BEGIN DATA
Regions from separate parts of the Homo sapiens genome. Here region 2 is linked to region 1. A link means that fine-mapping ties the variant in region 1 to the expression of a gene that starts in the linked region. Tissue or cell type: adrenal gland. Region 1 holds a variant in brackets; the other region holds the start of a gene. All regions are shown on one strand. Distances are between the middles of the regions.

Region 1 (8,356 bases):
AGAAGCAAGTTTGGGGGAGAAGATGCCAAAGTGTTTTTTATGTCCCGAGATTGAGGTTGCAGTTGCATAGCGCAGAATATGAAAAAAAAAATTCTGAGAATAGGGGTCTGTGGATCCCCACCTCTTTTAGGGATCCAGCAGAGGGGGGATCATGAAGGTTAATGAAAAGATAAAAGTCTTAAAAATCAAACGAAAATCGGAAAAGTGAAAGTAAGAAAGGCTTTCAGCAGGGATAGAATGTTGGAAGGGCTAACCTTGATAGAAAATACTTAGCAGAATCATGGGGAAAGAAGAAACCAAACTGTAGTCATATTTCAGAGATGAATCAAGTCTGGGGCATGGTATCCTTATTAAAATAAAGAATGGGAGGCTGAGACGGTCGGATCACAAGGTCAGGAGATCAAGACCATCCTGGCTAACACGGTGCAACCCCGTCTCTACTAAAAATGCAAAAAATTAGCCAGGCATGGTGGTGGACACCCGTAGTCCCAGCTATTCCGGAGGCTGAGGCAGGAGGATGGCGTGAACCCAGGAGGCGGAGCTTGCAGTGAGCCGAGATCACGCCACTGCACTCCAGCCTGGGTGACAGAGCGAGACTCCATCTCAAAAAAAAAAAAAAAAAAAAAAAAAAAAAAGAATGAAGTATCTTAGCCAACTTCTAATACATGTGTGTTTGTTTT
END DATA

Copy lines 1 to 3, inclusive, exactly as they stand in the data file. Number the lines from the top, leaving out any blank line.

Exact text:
Regions from separate parts of the Homo sapiens genome. Here region 2 is linked to region 1. A link means that fine-mapping ties the variant in region 1 to the expression of a gene that starts in the linked region. Tissue or cell type: adrenal gland. Region 1 holds a variant in brackets; the other region holds the start of a gene. All regions are shown on one strand. Distances are between the middles of the regions.

Region 1 (8,356 bases):
AGAAGCAAGTTTGGGGGAGAAGATGCCAAAGTGTTTTTTATGTCCCGAGATTGAGGTTGCAGTTGCATAGCGCAGAATATGAAAAAAAAAATTCTGAGAATAGGGGTCTGTGGATCCCCACCTCTTTTAGGGATCCAGCAGAGGGGGGATCATGAAGGTTAATGAAAAGATAAAAGTCTTAAAAATCAAACGAAAATCGGAAAAGTGAAAGTAAGAAAGGCTTTCAGCAGGGATAGAATGTTGGAAGGGCTAACCTTGATAGAAAATACTTAGCAGAATCATGGGGAAAGAAGAAACCAAACTGTAGTCATATTTCAGAGATGAATCAAGTCTGGGGCATGGTATCCTTATTAAAATAAAGAATGGGAGGCTGAGACGGTCGGATCACAAGGTCAGGAGATCAAGACCATCCTGGCTAACACGGTGCAACCCCGTCTCTACTAAAAATGCAAAAAATTAGCCAGGCATGGTGGTGGACACCCGTAGTCCCAGCTATTCCGGAGGCTGAGGCAGGAGGATGGCGTGAACCCAGGAGGCGGAGCTTGCAGTGAGCCGAGATCACGCCACTGCACTCCAGCCTGGGTGACAGAGCGAGACTCCATCTCAAAAAAAAAAAAAAAAAAAAAAAAAAAAAAGAATGAAGTATCTTAGCCAACTTCTAATACATGTGTGTTTGTTTT